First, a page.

Outtakes Make Life Beautifully Imperfect
When we have beautiful moments that we don’t want to forget, we often plaster them all over social media to show ourselves and the rest of the world, “Hey, this one thing went perfectly today!” And that’s great, but oftentimes the outtakes shown after the movie is over are my favorite part of the story. They are real, they are hilarious and they are perfectly imperfect. I, for one, would like to see way more of those; the more outtakes I see instead of highlight reels, the easier it is to find the humor in everyday mishaps, breakdowns and everything else that goes awry. So as a public service to you, the readers, to feel better about all of the things that go wrong that you DON’T want to publish on social media or talk openly about, I offer you free tickets to just a sampling of our epic and ongoing Sh*t Show, with the hope that we can remember to laugh our way through this struggle together.
In order to even complete this article well before Halloween, I found myself in the dark listening to Sinatra’s Christmas album at 10:34 p.m. on a school night while whispering words into my phone using the dictation feature. I am not a fan of pushing holidays or seasons well in advance, but this was necessary for two reasons. One was that my youngest (who had a freshly broken elbow) requested it, and two, it was Frank Sinatra. You wouldn’t dream of saying no to Old Blue Eyes—neither Frank nor the youngest imp with the dreadlock rasta hair and cherub cheeks jabbing me rhythmically to “Jingle Bells” with her pretty new purple cast. Our past few weeks have gone down in the history books with some very memorable moments that were mostly not at all funny while we were experiencing them. But even a day or two, or talking to the right person, can give you the perspective of humor. And humor saves lives, people.
Let me just invite you into my kitchen on a recent (yet laughably typical) school morning: I have just tripped on a Furbee (thank you SO much Heather for passing that old school gem down), and then all three children jump on my back and begin singing “Unsteady” by X Ambassadors. I fall. Now we’re all singing, we’re laughing, and the kids begin taking bets as to which family member will be the next to break a bone. While down on the floor, I begin to scavenge through memories of our beloved minivan that drowned in Hurricane Matthew for the pieces of our lives.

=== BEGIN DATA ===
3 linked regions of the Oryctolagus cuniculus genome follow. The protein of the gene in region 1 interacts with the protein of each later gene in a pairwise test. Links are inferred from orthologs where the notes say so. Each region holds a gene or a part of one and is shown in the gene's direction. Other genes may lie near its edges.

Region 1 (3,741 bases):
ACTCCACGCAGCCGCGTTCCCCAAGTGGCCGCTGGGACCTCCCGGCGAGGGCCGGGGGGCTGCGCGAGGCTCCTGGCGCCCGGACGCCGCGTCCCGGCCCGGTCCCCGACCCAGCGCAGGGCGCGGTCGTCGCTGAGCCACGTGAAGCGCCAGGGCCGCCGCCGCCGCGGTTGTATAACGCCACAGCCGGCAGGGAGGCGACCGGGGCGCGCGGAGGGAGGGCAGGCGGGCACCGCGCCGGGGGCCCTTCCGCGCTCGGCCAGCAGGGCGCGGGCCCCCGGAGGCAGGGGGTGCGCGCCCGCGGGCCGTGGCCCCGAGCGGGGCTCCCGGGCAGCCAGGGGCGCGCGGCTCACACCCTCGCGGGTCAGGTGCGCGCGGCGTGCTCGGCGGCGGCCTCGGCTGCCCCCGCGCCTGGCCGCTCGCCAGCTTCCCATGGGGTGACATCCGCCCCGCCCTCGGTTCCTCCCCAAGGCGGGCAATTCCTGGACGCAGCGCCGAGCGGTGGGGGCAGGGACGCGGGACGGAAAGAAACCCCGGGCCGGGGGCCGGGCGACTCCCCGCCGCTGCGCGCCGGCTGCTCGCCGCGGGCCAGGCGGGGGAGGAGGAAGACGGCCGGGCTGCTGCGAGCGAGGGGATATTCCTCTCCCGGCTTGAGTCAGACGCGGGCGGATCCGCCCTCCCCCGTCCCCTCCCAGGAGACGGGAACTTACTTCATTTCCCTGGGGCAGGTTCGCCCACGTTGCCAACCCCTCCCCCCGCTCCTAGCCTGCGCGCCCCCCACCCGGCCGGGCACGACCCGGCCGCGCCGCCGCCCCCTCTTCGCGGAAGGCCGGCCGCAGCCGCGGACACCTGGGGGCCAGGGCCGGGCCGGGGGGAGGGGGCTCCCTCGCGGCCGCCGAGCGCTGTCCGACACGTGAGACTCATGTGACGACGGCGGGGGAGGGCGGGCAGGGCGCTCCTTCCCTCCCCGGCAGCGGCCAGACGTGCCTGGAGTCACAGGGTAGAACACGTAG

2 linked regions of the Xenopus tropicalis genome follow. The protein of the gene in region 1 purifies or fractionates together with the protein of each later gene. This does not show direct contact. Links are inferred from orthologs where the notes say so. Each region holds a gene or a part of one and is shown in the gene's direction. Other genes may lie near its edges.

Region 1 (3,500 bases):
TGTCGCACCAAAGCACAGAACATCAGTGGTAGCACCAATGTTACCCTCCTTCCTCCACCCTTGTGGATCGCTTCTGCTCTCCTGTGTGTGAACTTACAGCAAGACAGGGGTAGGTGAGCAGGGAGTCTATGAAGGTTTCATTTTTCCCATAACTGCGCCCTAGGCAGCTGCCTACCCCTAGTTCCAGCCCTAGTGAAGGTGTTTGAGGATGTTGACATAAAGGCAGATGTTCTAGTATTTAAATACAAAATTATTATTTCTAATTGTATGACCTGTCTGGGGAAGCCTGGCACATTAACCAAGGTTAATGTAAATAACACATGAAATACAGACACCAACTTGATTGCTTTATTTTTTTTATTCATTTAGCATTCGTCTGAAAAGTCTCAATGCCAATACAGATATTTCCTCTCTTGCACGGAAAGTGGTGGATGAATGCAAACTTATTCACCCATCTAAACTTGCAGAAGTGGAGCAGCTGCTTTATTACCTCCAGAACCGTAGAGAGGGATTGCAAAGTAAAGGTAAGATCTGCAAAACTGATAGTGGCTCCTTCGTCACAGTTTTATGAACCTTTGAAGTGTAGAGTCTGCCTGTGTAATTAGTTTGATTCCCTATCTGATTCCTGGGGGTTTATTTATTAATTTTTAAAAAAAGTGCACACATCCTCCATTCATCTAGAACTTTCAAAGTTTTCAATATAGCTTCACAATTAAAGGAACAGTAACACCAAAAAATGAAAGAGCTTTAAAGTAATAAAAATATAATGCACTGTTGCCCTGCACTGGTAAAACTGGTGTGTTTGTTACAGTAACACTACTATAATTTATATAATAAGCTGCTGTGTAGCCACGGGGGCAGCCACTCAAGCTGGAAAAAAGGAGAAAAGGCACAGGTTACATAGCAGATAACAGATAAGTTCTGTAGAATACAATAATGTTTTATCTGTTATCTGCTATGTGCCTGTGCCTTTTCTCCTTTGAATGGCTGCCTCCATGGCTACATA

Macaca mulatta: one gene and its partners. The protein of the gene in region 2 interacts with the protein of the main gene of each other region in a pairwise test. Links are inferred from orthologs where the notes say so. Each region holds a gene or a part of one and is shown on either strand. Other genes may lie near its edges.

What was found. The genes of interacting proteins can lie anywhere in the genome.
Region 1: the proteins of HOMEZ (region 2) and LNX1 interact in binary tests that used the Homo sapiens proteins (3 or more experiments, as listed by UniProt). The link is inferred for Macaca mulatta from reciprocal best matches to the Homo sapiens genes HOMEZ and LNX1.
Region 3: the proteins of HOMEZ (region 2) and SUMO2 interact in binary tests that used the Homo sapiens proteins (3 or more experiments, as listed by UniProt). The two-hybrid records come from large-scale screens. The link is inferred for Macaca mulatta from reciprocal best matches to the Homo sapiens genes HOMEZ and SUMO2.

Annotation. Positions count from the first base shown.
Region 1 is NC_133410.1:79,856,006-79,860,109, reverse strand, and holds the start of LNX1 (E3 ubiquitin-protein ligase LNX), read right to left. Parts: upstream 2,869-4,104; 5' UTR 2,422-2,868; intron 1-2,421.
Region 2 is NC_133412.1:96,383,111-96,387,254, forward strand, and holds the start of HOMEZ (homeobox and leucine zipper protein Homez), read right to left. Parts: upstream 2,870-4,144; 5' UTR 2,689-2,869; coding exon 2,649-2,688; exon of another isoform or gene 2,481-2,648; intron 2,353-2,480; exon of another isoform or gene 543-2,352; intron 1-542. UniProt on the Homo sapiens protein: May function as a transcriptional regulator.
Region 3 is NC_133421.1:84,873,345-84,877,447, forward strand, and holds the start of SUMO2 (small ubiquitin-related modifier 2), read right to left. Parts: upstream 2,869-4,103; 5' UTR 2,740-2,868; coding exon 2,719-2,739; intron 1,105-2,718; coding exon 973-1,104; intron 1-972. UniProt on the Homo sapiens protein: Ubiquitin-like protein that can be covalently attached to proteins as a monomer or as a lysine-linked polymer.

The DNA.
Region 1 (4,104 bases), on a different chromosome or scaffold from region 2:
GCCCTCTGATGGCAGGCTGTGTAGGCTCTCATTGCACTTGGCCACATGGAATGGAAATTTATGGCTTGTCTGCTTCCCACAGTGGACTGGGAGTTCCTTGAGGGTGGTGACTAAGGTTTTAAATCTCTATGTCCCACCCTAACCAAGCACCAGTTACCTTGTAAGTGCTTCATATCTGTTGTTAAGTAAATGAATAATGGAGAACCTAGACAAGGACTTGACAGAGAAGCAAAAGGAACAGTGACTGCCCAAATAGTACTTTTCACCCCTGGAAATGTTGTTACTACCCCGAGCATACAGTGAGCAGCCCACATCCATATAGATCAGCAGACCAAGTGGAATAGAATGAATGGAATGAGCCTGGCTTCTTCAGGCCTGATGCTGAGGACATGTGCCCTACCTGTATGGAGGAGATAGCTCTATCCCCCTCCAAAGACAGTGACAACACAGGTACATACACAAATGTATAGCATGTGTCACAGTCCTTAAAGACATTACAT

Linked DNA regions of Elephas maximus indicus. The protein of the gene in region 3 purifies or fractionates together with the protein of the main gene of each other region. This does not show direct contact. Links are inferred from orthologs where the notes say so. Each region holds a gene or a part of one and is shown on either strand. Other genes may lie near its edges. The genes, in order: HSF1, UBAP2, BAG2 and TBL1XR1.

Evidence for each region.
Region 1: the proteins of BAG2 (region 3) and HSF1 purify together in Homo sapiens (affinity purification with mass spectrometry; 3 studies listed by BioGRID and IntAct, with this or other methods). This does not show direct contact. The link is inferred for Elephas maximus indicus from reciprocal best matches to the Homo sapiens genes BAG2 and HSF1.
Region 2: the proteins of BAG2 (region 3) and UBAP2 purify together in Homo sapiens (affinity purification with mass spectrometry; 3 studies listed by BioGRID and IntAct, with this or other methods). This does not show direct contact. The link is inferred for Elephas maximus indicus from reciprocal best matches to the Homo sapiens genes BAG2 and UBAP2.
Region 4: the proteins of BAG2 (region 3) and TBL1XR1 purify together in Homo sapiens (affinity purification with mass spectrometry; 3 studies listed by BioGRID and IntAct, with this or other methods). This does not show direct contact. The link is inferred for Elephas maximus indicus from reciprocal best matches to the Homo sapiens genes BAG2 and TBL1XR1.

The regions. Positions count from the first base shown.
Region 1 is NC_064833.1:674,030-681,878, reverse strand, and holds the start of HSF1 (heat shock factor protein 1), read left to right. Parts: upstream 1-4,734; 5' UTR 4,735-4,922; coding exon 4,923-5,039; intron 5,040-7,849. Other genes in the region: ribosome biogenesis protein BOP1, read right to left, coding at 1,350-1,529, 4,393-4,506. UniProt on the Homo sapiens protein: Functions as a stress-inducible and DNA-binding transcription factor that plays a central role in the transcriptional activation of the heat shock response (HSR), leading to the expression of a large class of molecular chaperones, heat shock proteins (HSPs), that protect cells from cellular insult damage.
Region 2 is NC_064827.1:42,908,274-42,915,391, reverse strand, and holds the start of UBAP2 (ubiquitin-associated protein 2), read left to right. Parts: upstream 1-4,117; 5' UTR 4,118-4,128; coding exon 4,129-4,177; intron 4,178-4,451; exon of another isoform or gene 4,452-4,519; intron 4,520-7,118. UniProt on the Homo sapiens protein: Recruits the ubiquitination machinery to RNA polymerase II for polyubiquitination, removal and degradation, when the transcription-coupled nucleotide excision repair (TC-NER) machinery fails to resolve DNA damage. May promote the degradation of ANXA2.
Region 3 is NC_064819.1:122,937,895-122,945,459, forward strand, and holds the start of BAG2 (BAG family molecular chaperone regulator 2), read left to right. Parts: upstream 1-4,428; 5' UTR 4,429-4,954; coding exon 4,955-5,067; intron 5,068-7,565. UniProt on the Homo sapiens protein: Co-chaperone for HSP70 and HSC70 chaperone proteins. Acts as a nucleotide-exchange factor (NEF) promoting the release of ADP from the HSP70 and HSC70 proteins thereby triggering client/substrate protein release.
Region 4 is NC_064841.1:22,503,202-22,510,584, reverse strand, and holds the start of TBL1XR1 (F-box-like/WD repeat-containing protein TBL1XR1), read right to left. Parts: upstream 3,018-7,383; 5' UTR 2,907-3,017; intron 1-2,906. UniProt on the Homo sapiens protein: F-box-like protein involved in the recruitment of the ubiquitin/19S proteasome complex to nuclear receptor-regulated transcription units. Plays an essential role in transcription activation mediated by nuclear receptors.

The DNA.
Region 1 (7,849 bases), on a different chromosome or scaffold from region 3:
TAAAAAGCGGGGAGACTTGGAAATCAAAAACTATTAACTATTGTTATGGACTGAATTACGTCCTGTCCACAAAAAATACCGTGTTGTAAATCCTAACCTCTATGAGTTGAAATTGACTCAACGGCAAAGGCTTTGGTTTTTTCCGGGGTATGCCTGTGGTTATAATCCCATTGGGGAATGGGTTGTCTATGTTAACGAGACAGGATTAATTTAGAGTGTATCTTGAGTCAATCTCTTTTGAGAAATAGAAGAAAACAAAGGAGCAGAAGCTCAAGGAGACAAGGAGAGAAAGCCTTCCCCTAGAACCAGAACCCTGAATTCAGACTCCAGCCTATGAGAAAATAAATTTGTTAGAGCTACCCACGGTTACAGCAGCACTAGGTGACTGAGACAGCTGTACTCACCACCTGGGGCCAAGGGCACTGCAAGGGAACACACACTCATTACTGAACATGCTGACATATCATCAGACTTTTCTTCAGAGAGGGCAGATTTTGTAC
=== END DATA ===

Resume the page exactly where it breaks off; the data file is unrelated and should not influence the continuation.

The people at the rental car companies sent us on a wild goose chase that ended in Virginia to await a rental car that never came. After four hair-raising days, I gave in and dragged the whole pitiful lot of us to Carmax to purchase a new vehicle, wearing nothing but pajamas and weary glimmers of hope. My heart said, “electric engine VW Bus,” but the selection available and never wanting to get stuck in the wrath of our unpredictable weather again said, “gas guzzling ginormous Suburban with light-colored interior that shall promptly get destroyed by my spawn.”
We drove home victoriously in our new mothership, and the following day we had about 30 minutes’ notice to clean out our minivan/mobile home before it was hauled to the junkyard unceremoniously. Obviously notebooks were in the console, flip flops and water bottles were stuffed under the seats. “Important papers” were shoved in visors and sweatshirts were draped across the backs of car seats and randomly scattered about.
Being exiled in Virginia for days threw us off more than usual for our morning routine, so now we have some new games to play to put the puzzle pieces back together. “On your mark, get set…” This is the signal for the race to hunt down our morning outfits. Every item of clothing is clean, but since the housekeeper I don’t have never shows up, the items are strewn about as if the hurricane came directly through the house. The first to locate their complete outfit gets whatever “prize” I can dream up—a Skittle, being in control of the radio on the way to school, or other awesome incentives, like not being partially naked in school.
While negotiating with the youngest terrorist as to how many snuggle buddies she can drag with her “good arm” into the car, I glimpse at the clock. Damn it, late again! I call a spade a spade and demand that someone locate a crayon or marker and something to write our tardy note upon. I hope that someone is saving those notes, because they are probably worth an article of their own.
Believe it or not, I am grateful every single day for these insane moments and the tiny humans who live with me—grateful, every damn day. A dear friend sent me this quote by Sigmund Freud to start off my day the following morning: “One day, in retrospect, the years of struggle will strike you as the most beautiful.” Freud had some interesting perspectives, that’s for sure—but even in the midst of chaos I can see the beauty and the humor, and I hope you can, too.